9 thoughts on “HGTV INTERVIEW

  1. Interesting reading, thank you for sharing it. I’m pondering on an evergreen screen and windbreak northwest of my greenhouse. Gardenias work well for me; I’ve this big vintage gardenia that I’ve already successfully made hedges elsewhere.

    If I want a hedge day before yesterday, Carolina cherry laurel will reach great heights in a hurry but birds will turn it into a forest. If I am willing to wait a couple of years and don’t mind being out of style, variegated euonymous grows pretty fast.

  2. Nice! I planted a privet hedge at a house that I was going to sell…and turn over the endless maintenance to the new owners. Then the housing market imploded and the house is now a rental. Guess who gets to whack that hedge now…about every other month…I guess the joke was on me. 🙂

    • Gayle, privet was probably not the best choice for this situation. There are evergreen shrubs that do not require pruning, like holly and arborvitae. Some cultivars are very narrow so they would suit a small city lot & still provide the windbreak or privacy desired….. Karma strikes again!!

  3. My entire backyard is hedged – in the lower section near the house & my patio I have Fortune’s Tea Olive (O. x fortunei) and it is wonderful but does need to be kept in check. Other hedges I have are pittsporum. Nellie Stevens holly. All do need trimming from time to time but to be able to sit on my patio in early a.m. in my pjs enjoying cup coffee and the birds with my neighbor just about 50 feet or more away is great.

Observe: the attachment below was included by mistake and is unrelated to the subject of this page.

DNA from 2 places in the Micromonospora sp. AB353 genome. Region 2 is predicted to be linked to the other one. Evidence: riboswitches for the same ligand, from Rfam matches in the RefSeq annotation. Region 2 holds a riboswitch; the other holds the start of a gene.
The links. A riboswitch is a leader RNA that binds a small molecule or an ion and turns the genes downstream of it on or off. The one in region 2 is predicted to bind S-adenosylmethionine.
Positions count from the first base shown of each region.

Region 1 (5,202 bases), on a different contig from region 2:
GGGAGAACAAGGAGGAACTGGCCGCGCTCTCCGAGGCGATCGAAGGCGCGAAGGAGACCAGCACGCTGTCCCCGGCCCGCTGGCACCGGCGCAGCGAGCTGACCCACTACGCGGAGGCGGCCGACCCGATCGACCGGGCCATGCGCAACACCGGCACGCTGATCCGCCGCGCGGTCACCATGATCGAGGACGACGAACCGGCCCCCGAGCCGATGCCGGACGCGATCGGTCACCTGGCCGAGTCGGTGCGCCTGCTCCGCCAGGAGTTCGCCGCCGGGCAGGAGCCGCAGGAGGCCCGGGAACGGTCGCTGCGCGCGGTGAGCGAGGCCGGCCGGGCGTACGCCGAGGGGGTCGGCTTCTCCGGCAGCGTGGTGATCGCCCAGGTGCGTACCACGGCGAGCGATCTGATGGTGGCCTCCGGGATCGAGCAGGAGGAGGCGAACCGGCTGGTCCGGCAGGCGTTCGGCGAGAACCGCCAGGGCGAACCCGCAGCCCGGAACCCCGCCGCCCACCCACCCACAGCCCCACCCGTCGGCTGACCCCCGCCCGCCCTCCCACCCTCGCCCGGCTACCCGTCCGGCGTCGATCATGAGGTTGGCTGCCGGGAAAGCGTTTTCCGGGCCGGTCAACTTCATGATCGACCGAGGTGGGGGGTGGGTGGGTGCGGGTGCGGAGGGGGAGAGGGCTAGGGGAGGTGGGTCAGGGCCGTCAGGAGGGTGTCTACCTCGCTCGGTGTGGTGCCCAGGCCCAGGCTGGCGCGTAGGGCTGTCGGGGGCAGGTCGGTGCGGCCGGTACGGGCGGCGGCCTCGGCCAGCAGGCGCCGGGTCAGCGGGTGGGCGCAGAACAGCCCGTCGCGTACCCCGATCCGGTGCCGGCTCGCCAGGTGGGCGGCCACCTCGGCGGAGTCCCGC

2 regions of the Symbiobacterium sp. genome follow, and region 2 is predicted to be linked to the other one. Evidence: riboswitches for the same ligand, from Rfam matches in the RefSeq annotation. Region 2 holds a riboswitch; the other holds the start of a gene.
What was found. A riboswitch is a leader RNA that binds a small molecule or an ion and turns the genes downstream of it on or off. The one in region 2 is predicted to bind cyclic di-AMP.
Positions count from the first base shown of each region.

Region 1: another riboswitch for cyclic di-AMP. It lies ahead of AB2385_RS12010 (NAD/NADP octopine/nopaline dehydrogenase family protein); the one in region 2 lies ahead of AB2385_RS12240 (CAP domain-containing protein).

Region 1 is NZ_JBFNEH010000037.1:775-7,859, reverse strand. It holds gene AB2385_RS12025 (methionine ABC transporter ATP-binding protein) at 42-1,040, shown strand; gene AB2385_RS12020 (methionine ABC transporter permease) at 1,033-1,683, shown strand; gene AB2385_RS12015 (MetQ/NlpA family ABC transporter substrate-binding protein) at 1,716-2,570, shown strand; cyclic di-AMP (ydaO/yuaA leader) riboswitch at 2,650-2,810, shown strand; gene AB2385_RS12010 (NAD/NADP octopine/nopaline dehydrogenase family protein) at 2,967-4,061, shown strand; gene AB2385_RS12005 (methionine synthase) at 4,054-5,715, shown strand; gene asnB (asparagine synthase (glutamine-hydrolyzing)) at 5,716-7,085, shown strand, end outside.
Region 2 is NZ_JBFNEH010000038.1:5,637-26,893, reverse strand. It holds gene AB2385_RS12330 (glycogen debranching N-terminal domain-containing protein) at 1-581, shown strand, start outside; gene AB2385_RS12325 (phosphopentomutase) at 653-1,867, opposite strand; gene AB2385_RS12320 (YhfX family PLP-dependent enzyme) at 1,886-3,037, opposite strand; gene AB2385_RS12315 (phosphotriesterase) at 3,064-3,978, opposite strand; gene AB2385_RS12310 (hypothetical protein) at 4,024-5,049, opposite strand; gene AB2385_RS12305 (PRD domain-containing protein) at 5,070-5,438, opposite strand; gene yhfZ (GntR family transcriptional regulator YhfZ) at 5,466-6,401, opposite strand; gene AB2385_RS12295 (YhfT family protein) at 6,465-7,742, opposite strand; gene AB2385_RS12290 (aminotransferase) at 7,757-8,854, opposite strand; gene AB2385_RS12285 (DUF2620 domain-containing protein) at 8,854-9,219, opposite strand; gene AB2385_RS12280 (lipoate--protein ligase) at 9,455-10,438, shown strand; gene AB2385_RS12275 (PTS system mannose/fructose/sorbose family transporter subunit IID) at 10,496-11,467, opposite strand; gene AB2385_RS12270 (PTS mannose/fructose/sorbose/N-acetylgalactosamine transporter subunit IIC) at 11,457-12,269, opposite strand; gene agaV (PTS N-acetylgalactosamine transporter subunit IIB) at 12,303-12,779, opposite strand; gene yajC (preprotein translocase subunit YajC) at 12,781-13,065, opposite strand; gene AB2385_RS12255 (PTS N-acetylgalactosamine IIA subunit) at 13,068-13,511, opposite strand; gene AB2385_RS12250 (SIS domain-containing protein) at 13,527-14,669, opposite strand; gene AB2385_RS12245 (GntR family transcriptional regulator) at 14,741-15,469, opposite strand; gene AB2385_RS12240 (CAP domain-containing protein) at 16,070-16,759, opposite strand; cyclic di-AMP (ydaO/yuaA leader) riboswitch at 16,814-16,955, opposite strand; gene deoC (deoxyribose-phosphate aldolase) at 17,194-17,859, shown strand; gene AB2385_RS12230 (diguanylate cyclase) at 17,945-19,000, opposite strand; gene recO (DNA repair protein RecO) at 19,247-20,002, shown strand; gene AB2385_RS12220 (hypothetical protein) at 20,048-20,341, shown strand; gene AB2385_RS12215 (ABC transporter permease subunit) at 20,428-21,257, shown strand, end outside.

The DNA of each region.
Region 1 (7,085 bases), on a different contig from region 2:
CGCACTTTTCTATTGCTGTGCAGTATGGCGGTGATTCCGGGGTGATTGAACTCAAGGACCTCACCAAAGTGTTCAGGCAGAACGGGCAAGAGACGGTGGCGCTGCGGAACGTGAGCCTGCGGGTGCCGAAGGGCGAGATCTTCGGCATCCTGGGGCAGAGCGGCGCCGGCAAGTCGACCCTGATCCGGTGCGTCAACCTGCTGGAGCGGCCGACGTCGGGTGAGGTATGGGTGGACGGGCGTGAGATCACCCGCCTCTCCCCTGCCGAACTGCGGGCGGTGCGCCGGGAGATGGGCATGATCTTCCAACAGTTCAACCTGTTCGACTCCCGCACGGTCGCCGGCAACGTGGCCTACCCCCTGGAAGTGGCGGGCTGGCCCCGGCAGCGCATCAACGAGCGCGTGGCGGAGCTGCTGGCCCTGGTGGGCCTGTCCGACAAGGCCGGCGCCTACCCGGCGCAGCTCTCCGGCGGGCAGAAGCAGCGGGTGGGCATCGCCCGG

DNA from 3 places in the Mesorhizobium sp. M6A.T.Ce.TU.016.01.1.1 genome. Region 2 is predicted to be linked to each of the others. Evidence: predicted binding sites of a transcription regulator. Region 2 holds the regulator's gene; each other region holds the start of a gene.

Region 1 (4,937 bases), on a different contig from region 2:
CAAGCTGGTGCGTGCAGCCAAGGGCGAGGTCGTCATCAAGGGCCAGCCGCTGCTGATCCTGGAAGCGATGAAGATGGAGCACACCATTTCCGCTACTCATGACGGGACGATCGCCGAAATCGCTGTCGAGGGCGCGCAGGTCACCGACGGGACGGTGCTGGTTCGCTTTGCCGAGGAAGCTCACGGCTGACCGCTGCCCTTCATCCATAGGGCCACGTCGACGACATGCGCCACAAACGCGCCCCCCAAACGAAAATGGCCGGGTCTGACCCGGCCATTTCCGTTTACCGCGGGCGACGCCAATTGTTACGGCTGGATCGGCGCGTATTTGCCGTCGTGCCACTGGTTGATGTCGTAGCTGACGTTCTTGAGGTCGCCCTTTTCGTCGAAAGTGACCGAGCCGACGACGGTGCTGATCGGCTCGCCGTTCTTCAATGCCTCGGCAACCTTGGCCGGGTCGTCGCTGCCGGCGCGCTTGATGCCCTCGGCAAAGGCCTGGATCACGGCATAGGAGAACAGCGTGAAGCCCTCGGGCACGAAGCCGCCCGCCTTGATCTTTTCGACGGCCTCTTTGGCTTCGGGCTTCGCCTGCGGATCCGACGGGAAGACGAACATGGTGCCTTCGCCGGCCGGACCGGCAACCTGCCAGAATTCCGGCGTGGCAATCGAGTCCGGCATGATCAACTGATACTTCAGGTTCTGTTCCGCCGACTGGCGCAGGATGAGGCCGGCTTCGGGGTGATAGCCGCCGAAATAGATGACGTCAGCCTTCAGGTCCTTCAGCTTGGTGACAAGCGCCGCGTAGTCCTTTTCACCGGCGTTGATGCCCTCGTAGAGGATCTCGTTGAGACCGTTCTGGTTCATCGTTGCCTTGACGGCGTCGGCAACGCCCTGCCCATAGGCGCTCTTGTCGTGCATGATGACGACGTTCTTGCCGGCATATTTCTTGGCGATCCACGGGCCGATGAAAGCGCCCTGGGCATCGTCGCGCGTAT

If I had it to do over again, would not use the NS holly because it has tended to suffer from some very unprofessional pruners I’ve had here who have limbed it up from the bottom leaving it with mighty bare trunks part way up.
    But the tea olive grows quite dense, no pests/problems and I used it a few years ago at my church to hide a very unsightly bare wall – it has done exactly what I wanted it to do and has flourished next to a black topped parking lot.
    Thanks for a great article, Sandra – you are so talented.

    • Carolyn, you have some of the very best plants! Trimming from time to time is a small price to pay for that wonderful privacy. I am particularly fond of Nellie R. Stevens holly, too bad it was badly pruned.

Leave a Reply

Fill in your details below or click an icon to log in:

WordPress.com Logo

You are commenting using your WordPress.com account. Log Out /  Change )

Facebook photo

You are commenting using your Facebook account. Log Out /  Change )

Connecting to %s